The CSL 110 may include multiple soft modules or CSL devices 115, 117. The CSL 110 also includes CSL bus signal lines for outgoing and incoming signals. For example, the CSL 110 may include two outgoing point-to-point bus signal lines (not shown) and two incoming point-to-point bus signal lines (not shown). These bus signal lines carry bus signals between the CSL devices 115, 117, and the DMA controller 125. The DMA controller 125 has registers to store the number of bytes to be transferred and the 32-bit starting address in memory, or a 32-bit destination address, or both source and destination addresses for memory to memory transfers. The DMA controller 125 can transfer the bytes one at a time under control of a DMA request signal, or a single request can initiate the transfer of an entire block of data. Once a transfer is completed, the DMA controller 125 may shut down until it is needed again.

Many network protocols (e.g., Ethernet, USB, etc.) are packet (or frame) based. This requires that a device attempting to implement one of these protocols determine packet boundaries from the transmit data stream and provide packet boundary information for the receive data stream. Other information contained in the transmit data stream and receive data stream may include transmit options, receive status, transfer priority, etc. They are referred to collectively as metadata. The metadata may be placed contiguous with the data. Placing the metadata contiguous with the data is possible in a normal implementation, but causes software problems. So called “zero-copy” protocol stacks are more efficient because the data to be sent or received is placed in memory by the producer (e.g., CSL device) and is left there for subsequent processing. However, for transmit using a zero-copy stack, it is infeasible to add the metadata contiguous with the normal data since this would require expanding the allocation of a memory block that has already been allocated. This is something that most memory allocation schemes cannot do. Placing control information in the midst of data presents difficulties to software.

SUMMARY OF THE INVENTION

In one embodiment, a method of sending metadata using a direct memory controller (DMA) is disclosed. An existing field of a descriptor is used to store metadata associated with a block of data to be transferred. The metadata is sent to a device using a special command when transferring the block of data from a memory to the device and is received from the device when transferring a block of data form the device to the memory. The metadata is sent to the device using an existing bus. The metadata is sent to the device from the field of the descriptor.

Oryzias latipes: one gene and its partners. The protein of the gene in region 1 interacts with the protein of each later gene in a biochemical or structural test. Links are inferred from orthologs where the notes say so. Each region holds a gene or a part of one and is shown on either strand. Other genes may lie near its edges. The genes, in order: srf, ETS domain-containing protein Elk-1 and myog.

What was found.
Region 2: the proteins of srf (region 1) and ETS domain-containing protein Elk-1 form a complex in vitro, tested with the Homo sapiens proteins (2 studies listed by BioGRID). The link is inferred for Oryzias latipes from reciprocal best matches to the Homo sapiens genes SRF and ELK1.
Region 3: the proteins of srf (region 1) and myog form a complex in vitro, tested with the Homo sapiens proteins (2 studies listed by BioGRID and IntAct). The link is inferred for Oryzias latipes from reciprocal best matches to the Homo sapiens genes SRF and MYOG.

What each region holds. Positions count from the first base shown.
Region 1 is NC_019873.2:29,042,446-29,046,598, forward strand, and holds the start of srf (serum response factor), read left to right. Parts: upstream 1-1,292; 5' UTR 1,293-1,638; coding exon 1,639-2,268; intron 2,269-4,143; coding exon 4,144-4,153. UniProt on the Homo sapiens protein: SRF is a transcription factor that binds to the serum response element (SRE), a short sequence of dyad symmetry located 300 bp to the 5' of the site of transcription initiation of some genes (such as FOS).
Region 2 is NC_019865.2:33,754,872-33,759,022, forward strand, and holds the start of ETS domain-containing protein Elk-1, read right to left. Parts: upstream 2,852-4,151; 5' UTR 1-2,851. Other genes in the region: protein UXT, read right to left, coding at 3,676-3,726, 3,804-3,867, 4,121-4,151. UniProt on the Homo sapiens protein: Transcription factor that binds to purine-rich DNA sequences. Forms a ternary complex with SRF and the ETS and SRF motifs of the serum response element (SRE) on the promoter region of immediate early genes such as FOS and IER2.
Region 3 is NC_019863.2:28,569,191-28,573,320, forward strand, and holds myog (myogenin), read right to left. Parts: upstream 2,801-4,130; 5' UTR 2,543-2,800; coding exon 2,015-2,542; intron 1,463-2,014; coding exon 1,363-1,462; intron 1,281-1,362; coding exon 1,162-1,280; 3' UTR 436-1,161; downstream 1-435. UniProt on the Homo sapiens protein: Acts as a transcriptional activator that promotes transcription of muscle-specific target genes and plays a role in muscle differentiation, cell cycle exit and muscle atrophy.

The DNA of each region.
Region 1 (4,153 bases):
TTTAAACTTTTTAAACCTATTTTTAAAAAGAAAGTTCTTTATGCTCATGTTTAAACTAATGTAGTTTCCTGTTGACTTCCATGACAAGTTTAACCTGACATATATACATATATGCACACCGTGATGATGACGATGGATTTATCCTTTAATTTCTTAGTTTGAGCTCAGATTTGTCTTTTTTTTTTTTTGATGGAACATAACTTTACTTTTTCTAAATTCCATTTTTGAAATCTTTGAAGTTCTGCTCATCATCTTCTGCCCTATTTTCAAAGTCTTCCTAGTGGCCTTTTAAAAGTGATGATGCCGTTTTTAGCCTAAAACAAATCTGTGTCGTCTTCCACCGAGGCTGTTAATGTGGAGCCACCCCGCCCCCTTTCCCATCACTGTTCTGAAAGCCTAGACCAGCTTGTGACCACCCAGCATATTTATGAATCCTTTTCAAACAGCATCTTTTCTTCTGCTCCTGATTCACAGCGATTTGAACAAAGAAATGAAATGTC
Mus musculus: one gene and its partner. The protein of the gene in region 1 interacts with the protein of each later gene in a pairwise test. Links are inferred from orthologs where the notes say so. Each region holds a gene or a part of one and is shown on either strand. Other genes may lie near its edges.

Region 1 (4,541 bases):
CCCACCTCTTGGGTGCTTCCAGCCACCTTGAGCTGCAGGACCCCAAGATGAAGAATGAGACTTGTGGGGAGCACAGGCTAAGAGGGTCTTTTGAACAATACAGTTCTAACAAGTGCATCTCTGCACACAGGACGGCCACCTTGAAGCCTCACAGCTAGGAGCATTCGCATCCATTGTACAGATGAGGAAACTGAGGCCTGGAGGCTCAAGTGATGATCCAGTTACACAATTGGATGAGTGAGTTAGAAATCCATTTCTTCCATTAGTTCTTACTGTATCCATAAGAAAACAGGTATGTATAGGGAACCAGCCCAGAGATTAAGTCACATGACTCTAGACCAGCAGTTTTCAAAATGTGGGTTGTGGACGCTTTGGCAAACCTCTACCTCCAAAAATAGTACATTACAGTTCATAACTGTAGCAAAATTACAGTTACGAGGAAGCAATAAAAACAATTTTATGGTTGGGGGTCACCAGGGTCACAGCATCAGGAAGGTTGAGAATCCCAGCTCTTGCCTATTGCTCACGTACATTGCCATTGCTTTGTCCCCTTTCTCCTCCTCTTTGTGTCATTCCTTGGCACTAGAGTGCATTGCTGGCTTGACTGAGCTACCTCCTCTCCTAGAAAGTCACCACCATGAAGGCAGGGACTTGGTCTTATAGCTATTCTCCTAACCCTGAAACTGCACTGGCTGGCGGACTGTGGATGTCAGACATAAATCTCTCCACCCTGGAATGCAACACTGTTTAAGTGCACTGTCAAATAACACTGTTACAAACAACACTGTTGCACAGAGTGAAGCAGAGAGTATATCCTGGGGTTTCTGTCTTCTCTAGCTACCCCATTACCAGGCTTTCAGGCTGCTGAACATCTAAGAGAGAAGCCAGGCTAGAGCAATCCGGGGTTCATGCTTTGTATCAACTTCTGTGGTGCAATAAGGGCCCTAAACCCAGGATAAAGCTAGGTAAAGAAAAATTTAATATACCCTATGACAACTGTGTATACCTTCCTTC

Other features and advantages of the present invention will be apparent from the accompanying drawings and from the detailed description that follows below.

BRIEF DESCRIPTION OF THE DRAWINGS

The present invention is illustrated by way of example, and not limitation, in the figures of the accompanying drawings in which like references indicates similar elements and in which:

FIG. 1 is a block diagram illustrating an example of a prior art configurable system-on-chip (CSoC).

FIG. 2 is a block diagram illustrating a DMA using a descriptor table for data transfer.

FIGS. 3A, 3B, 3C illustrate the different descriptor fields.

FIG. 4A illustrates a set of typical DMA commands

FIG. 4B illustrates a DMA “Special Acknowledge” command.

FIG. 5 is a flow diagram illustrating a memory-to-device data transfer process.

FIG. 6 is a block diagram illustrating a device-to-memory data transfer process.

DETAILED DESCRIPTION

A method and an apparatus for delivering packet boundary or other metadata to or from devices using a DMA controller and a field in a descriptor are disclosed. Metadata is provided using a field in the descriptor. In a memory-to-device transfer, the metadata is transferred by the DMA controller to a target device in a special cycle. In a device-to-memory transfer, the metadata is provided by the device in another special cycle. The metadata is written into the corresponding descriptor by the DMA controller.

In this description, CSI stands for a configurable system interconnect bus. CSL stands for configurable system logic. A “CSL device” is a soft peripheral in the CSL to implement a particular function. A hard peripheral is any hardware devices capable of receiving data from the memory and transferring data to the memory using the DMA controller. A metadata is used to provide information about the data being transferred. This information may include packet boundaries, transmit options, receive status, transfer priority, etc.